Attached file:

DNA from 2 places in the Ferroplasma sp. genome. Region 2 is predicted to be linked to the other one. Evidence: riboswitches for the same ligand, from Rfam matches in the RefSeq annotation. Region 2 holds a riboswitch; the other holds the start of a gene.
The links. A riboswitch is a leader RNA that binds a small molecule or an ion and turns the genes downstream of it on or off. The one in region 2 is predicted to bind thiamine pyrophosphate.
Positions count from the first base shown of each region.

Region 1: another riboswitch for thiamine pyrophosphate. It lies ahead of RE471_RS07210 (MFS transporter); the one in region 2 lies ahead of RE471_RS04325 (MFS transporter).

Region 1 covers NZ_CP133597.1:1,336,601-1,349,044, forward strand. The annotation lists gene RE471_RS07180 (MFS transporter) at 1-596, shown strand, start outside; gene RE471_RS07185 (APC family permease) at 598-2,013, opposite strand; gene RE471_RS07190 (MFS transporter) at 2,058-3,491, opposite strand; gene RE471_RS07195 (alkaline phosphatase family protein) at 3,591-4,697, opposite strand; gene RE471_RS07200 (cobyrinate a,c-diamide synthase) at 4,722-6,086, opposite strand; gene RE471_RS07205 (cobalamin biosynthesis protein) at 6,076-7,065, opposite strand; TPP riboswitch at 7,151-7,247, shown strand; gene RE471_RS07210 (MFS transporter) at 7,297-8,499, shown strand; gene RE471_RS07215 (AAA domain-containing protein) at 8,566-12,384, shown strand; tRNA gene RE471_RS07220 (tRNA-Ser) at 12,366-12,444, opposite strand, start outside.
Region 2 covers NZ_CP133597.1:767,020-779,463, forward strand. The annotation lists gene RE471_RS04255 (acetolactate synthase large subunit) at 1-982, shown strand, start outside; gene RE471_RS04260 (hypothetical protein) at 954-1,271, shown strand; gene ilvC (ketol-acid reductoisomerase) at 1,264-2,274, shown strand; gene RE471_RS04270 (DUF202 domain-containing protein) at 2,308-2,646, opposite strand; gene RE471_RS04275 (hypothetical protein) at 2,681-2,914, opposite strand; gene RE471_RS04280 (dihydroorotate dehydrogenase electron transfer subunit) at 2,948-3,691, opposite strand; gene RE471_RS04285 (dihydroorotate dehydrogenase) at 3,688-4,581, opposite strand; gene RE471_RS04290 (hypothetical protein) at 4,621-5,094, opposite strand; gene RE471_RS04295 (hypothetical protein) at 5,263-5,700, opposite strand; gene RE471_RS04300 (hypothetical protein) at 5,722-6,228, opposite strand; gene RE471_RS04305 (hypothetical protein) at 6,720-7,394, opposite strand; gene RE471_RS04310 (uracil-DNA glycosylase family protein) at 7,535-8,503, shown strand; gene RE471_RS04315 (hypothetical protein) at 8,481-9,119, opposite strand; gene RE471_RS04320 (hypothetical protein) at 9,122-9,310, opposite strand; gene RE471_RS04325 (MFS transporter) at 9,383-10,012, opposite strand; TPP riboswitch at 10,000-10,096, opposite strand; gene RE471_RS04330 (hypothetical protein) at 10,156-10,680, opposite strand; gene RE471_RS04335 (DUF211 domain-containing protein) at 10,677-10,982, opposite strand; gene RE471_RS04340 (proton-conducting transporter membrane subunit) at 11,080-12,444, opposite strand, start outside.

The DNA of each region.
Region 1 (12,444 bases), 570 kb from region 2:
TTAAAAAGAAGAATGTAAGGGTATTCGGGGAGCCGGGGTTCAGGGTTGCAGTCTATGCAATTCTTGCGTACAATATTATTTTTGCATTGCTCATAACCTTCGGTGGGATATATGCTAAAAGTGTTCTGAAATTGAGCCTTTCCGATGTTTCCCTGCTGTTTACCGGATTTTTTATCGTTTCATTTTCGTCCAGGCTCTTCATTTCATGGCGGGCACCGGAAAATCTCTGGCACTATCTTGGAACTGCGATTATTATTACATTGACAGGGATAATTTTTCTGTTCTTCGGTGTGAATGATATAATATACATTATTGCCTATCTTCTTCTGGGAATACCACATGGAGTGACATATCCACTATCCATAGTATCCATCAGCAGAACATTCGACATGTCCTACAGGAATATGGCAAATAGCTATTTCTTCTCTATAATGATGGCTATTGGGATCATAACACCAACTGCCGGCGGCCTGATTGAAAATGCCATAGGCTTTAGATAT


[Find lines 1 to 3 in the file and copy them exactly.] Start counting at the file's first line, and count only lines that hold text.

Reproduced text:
DNA from 2 places in the Ferroplasma sp. genome. Region 2 is predicted to be linked to the other one. Evidence: riboswitches for the same ligand, from Rfam matches in the RefSeq annotation. Region 2 holds a riboswitch; the other holds the start of a gene.
The links. A riboswitch is a leader RNA that binds a small molecule or an ion and turns the genes downstream of it on or off. The one in region 2 is predicted to bind thiamine pyrophosphate.
Positions count from the first base shown of each region.